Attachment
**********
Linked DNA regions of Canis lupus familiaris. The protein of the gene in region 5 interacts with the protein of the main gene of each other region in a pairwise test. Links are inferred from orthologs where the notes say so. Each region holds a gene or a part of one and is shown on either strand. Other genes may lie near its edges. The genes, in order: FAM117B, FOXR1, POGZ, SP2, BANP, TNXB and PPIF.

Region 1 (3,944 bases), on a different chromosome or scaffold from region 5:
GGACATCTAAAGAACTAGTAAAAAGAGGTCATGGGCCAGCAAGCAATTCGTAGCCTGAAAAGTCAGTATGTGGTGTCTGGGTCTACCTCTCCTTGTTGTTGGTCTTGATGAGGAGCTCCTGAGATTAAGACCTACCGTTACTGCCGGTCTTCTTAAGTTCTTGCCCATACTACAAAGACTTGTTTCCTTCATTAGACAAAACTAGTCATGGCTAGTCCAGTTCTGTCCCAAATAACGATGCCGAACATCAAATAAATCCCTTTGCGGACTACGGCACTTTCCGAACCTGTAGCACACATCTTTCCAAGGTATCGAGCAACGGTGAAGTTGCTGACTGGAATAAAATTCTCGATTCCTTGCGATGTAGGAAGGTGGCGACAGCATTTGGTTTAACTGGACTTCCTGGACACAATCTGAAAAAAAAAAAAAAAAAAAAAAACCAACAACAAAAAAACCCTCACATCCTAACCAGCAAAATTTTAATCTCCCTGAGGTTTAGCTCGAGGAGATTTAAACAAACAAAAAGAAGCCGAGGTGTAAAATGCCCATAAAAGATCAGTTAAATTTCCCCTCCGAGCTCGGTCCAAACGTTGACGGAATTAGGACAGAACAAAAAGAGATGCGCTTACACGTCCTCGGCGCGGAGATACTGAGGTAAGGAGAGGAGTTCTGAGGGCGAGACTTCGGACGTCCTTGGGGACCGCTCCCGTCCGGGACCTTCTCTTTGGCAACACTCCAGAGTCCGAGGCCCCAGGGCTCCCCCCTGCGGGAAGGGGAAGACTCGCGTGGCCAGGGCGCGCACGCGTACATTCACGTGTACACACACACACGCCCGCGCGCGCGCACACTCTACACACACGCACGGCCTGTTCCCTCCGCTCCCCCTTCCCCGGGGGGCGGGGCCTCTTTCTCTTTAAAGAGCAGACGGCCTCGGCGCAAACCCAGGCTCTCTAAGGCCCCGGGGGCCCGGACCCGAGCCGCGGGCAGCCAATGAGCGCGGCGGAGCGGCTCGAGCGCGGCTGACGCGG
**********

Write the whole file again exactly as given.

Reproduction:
Linked DNA regions of Canis lupus familiaris. The protein of the gene in region 5 interacts with the protein of the main gene of each other region in a pairwise test. Links are inferred from orthologs where the notes say so. Each region holds a gene or a part of one and is shown on either strand. Other genes may lie near its edges. The genes, in order: FAM117B, FOXR1, POGZ, SP2, BANP, TNXB and PPIF.

Region 1 (3,944 bases), on a different chromosome or scaffold from region 5:
GGACATCTAAAGAACTAGTAAAAAGAGGTCATGGGCCAGCAAGCAATTCGTAGCCTGAAAAGTCAGTATGTGGTGTCTGGGTCTACCTCTCCTTGTTGTTGGTCTTGATGAGGAGCTCCTGAGATTAAGACCTACCGTTACTGCCGGTCTTCTTAAGTTCTTGCCCATACTACAAAGACTTGTTTCCTTCATTAGACAAAACTAGTCATGGCTAGTCCAGTTCTGTCCCAAATAACGATGCCGAACATCAAATAAATCCCTTTGCGGACTACGGCACTTTCCGAACCTGTAGCACACATCTTTCCAAGGTATCGAGCAACGGTGAAGTTGCTGACTGGAATAAAATTCTCGATTCCTTGCGATGTAGGAAGGTGGCGACAGCATTTGGTTTAACTGGACTTCCTGGACACAATCTGAAAAAAAAAAAAAAAAAAAAAAACCAACAACAAAAAAACCCTCACATCCTAACCAGCAAAATTTTAATCTCCCTGAGGTTTAGCTCGAGGAGATTTAAACAAACAAAAAGAAGCCGAGGTGTAAAATGCCCATAAAAGATCAGTTAAATTTCCCCTCCGAGCTCGGTCCAAACGTTGACGGAATTAGGACAGAACAAAAAGAGATGCGCTTACACGTCCTCGGCGCGGAGATACTGAGGTAAGGAGAGGAGTTCTGAGGGCGAGACTTCGGACGTCCTTGGGGACCGCTCCCGTCCGGGACCTTCTCTTTGGCAACACTCCAGAGTCCGAGGCCCCAGGGCTCCCCCCTGCGGGAAGGGGAAGACTCGCGTGGCCAGGGCGCGCACGCGTACATTCACGTGTACACACACACACGCCCGCGCGCGCGCACACTCTACACACACGCACGGCCTGTTCCCTCCGCTCCCCCTTCCCCGGGGGGCGGGGCCTCTTTCTCTTTAAAGAGCAGACGGCCTCGGCGCAAACCCAGGCTCTCTAAGGCCCCGGGGGCCCGGACCCGAGCCGCGGGCAGCCAATGAGCGCGGCGGAGCGGCTCGAGCGCGGCTGACGCGG